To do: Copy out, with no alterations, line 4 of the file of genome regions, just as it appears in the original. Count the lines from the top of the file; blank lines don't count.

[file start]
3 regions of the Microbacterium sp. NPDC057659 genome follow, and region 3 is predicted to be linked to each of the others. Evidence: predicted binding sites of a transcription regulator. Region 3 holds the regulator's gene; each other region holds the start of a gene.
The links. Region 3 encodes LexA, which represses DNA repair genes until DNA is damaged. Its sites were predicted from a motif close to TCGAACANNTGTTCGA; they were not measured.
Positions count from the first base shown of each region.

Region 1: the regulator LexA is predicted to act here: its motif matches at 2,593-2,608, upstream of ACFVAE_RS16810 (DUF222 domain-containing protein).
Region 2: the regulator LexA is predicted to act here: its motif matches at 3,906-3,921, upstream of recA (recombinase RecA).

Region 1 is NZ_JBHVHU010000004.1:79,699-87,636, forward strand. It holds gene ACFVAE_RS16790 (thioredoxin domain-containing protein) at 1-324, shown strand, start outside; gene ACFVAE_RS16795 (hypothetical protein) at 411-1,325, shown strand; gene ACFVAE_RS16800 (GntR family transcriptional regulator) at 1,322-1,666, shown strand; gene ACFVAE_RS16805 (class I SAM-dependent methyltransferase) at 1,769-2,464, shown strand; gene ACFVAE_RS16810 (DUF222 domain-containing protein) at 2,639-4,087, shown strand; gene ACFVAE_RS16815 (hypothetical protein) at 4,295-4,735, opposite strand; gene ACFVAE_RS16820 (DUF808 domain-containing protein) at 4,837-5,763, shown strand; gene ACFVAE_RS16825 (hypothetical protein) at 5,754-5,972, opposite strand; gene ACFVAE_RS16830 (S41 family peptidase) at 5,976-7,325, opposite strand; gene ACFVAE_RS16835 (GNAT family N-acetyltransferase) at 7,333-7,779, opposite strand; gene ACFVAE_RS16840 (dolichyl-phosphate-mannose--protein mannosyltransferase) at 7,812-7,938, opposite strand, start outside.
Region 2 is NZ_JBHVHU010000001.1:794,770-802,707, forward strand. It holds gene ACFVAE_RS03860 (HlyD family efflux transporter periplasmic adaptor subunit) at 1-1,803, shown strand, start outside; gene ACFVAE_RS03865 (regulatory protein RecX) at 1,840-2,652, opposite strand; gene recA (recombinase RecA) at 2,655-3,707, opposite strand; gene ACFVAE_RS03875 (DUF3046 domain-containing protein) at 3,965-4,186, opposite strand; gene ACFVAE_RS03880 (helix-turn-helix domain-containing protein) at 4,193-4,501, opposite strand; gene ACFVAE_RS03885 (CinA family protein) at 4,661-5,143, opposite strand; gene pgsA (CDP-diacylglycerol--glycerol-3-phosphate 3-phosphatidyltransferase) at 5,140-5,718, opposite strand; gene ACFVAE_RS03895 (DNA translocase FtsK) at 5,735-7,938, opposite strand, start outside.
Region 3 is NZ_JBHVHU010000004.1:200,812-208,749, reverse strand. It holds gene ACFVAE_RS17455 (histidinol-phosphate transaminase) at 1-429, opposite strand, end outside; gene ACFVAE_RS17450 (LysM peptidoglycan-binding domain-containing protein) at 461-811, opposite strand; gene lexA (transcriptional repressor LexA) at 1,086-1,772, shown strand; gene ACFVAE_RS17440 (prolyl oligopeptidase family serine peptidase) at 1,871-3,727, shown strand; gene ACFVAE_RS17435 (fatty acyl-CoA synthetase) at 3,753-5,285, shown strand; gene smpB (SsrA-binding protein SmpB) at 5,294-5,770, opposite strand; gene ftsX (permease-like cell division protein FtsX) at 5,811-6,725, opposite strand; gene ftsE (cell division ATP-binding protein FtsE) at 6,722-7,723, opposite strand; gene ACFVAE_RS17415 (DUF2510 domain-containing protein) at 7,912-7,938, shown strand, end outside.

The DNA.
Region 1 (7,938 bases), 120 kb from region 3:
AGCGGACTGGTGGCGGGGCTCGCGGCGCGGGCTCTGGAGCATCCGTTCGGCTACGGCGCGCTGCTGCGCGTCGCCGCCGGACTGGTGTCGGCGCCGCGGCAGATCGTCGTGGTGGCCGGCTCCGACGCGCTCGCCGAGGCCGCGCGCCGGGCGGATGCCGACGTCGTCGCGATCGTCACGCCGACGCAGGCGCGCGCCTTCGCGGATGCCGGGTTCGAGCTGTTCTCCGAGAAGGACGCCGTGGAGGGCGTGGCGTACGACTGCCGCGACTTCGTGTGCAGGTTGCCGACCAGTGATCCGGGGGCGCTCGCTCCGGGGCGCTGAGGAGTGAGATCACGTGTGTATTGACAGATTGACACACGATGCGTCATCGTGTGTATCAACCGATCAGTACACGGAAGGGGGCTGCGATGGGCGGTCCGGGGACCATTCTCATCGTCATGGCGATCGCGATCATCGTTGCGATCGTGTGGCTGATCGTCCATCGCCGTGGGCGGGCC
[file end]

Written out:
Region 1: the regulator LexA is predicted to act here: its motif matches at 2,593-2,608, upstream of ACFVAE_RS16810 (DUF222 domain-containing protein).